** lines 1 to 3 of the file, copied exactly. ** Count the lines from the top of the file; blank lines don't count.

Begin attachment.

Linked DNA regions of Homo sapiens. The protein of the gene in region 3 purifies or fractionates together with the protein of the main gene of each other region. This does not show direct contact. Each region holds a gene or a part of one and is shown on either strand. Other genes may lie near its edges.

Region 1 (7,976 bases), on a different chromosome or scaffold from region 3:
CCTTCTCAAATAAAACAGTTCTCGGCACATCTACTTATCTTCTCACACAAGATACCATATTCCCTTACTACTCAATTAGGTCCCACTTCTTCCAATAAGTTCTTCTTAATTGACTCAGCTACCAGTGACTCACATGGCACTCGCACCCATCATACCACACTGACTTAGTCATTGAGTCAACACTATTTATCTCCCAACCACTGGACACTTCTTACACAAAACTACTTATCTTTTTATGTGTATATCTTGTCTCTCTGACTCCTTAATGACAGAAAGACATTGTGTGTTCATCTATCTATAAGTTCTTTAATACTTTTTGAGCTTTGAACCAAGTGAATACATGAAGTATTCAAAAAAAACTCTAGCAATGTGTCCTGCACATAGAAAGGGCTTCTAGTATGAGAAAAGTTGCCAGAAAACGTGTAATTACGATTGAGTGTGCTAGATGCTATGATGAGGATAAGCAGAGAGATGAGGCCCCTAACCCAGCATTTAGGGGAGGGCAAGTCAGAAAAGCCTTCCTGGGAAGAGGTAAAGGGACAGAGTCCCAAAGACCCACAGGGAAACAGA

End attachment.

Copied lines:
Linked DNA regions of Homo sapiens. The protein of the gene in region 3 purifies or fractionates together with the protein of the main gene of each other region. This does not show direct contact. Each region holds a gene or a part of one and is shown on either strand. Other genes may lie near its edges.

Region 1 (7,976 bases), on a different chromosome or scaffold from region 3:
CCTTCTCAAATAAAACAGTTCTCGGCACATCTACTTATCTTCTCACACAAGATACCATATTCCCTTACTACTCAATTAGGTCCCACTTCTTCCAATAAGTTCTTCTTAATTGACTCAGCTACCAGTGACTCACATGGCACTCGCACCCATCATACCACACTGACTTAGTCATTGAGTCAACACTATTTATCTCCCAACCACTGGACACTTCTTACACAAAACTACTTATCTTTTTATGTGTATATCTTGTCTCTCTGACTCCTTAATGACAGAAAGACATTGTGTGTTCATCTATCTATAAGTTCTTTAATACTTTTTGAGCTTTGAACCAAGTGAATACATGAAGTATTCAAAAAAAACTCTAGCAATGTGTCCTGCACATAGAAAGGGCTTCTAGTATGAGAAAAGTTGCCAGAAAACGTGTAATTACGATTGAGTGTGCTAGATGCTATGATGAGGATAAGCAGAGAGATGAGGCCCCTAACCCAGCATTTAGGGGAGGGCAAGTCAGAAAAGCCTTCCTGGGAAGAGGTAAAGGGACAGAGTCCCAAAGACCCACAGGGAAACAGA